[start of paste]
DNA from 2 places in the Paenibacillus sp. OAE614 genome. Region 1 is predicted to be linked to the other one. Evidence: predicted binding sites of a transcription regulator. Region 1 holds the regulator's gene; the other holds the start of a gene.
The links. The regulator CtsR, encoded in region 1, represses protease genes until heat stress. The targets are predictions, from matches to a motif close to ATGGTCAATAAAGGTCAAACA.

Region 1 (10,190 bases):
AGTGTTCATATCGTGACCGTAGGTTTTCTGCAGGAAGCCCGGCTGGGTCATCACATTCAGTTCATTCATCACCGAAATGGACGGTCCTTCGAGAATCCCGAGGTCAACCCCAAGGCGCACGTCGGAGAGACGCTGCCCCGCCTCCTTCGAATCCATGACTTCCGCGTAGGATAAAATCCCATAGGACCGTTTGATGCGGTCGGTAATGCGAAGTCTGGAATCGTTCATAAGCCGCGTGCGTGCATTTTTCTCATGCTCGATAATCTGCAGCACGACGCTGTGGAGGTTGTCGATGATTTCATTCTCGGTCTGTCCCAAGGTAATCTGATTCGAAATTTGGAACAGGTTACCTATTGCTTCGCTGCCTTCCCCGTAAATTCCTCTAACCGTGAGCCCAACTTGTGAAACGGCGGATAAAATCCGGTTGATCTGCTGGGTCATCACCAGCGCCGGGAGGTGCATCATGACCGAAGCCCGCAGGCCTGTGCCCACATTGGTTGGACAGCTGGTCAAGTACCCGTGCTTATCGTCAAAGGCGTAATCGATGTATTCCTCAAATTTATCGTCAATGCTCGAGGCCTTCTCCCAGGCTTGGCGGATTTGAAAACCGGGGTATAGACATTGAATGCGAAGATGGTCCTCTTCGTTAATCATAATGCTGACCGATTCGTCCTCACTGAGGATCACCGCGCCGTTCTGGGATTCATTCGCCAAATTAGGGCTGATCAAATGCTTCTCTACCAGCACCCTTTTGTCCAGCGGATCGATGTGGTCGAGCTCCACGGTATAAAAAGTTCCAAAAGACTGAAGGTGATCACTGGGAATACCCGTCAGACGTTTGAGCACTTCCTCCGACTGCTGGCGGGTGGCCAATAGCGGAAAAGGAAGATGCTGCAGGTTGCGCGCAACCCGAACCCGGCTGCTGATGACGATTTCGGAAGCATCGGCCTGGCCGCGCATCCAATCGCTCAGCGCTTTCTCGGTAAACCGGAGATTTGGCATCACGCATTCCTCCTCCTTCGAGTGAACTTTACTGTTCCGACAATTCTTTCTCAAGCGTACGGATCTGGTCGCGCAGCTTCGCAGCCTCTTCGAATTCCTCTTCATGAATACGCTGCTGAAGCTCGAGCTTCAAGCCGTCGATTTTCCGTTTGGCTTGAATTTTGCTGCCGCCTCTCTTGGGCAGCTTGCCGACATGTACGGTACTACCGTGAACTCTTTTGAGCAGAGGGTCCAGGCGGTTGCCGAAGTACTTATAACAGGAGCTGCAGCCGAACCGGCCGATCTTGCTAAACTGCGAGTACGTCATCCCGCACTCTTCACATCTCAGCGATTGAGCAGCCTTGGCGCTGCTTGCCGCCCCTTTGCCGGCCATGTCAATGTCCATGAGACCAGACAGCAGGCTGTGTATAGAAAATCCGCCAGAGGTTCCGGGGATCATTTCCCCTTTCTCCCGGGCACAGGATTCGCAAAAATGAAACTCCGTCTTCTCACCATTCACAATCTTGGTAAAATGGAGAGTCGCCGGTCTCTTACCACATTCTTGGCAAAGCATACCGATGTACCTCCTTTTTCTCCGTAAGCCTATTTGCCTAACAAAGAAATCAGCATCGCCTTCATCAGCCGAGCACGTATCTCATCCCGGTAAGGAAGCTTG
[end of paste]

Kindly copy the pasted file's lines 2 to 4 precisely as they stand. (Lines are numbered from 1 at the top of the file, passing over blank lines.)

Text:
The links. The regulator CtsR, encoded in region 1, represses protease genes until heat stress. The targets are predictions, from matches to a motif close to ATGGTCAATAAAGGTCAAACA.

Region 1 (10,190 bases):
AGTGTTCATATCGTGACCGTAGGTTTTCTGCAGGAAGCCCGGCTGGGTCATCACATTCAGTTCATTCATCACCGAAATGGACGGTCCTTCGAGAATCCCGAGGTCAACCCCAAGGCGCACGTCGGAGAGACGCTGCCCCGCCTCCTTCGAATCCATGACTTCCGCGTAGGATAAAATCCCATAGGACCGTTTGATGCGGTCGGTAATGCGAAGTCTGGAATCGTTCATAAGCCGCGTGCGTGCATTTTTCTCATGCTCGATAATCTGCAGCACGACGCTGTGGAGGTTGTCGATGATTTCATTCTCGGTCTGTCCCAAGGTAATCTGATTCGAAATTTGGAACAGGTTACCTATTGCTTCGCTGCCTTCCCCGTAAATTCCTCTAACCGTGAGCCCAACTTGTGAAACGGCGGATAAAATCCGGTTGATCTGCTGGGTCATCACCAGCGCCGGGAGGTGCATCATGACCGAAGCCCGCAGGCCTGTGCCCACATTGGTTGGACAGCTGGTCAAGTACCCGTGCTTATCGTCAAAGGCGTAATCGATGTATTCCTCAAATTTATCGTCAATGCTCGAGGCCTTCTCCCAGGCTTGGCGGATTTGAAAACCGGGGTATAGACATTGAATGCGAAGATGGTCCTCTTCGTTAATCATAATGCTGACCGATTCGTCCTCACTGAGGATCACCGCGCCGTTCTGGGATTCATTCGCCAAATTAGGGCTGATCAAATGCTTCTCTACCAGCACCCTTTTGTCCAGCGGATCGATGTGGTCGAGCTCCACGGTATAAAAAGTTCCAAAAGACTGAAGGTGATCACTGGGAATACCCGTCAGACGTTTGAGCACTTCCTCCGACTGCTGGCGGGTGGCCAATAGCGGAAAAGGAAGATGCTGCAGGTTGCGCGCAACCCGAACCCGGCTGCTGATGACGATTTCGGAAGCATCGGCCTGGCCGCGCATCCAATCGCTCAGCGCTTTCTCGGTAAACCGGAGATTTGGCATCACGCATTCCTCCTCCTTCGAGTGAACTTTACTGTTCCGACAATTCTTTCTCAAGCGTACGGATCTGGTCGCGCAGCTTCGCAGCCTCTTCGAATTCCTCTTCATGAATACGCTGCTGAAGCTCGAGCTTCAAGCCGTCGATTTTCCGTTTGGCTTGAATTTTGCTGCCGCCTCTCTTGGGCAGCTTGCCGACATGTACGGTACTACCGTGAACTCTTTTGAGCAGAGGGTCCAGGCGGTTGCCGAAGTACTTATAACAGGAGCTGCAGCCGAACCGGCCGATCTTGCTAAACTGCGAGTACGTCATCCCGCACTCTTCACATCTCAGCGATTGAGCAGCCTTGGCGCTGCTTGCCGCCCCTTTGCCGGCCATGTCAATGTCCATGAGACCAGACAGCAGGCTGTGTATAGAAAATCCGCCAGAGGTTCCGGGGATCATTTCCCCTTTCTCCCGGGCACAGGATTCGCAAAAATGAAACTCCGTCTTCTCACCATTCACAATCTTGGTAAAATGGAGAGTCGCCGGTCTCTTACCACATTCTTGGCAAAGCATACCGATGTACCTCCTTTTTCTCCGTAAGCCTATTTGCCTAACAAAGAAATCAGCATCGCCTTCATCAGCCGAGCACGTATCTCATCCCGGTAAGGAAGCTTG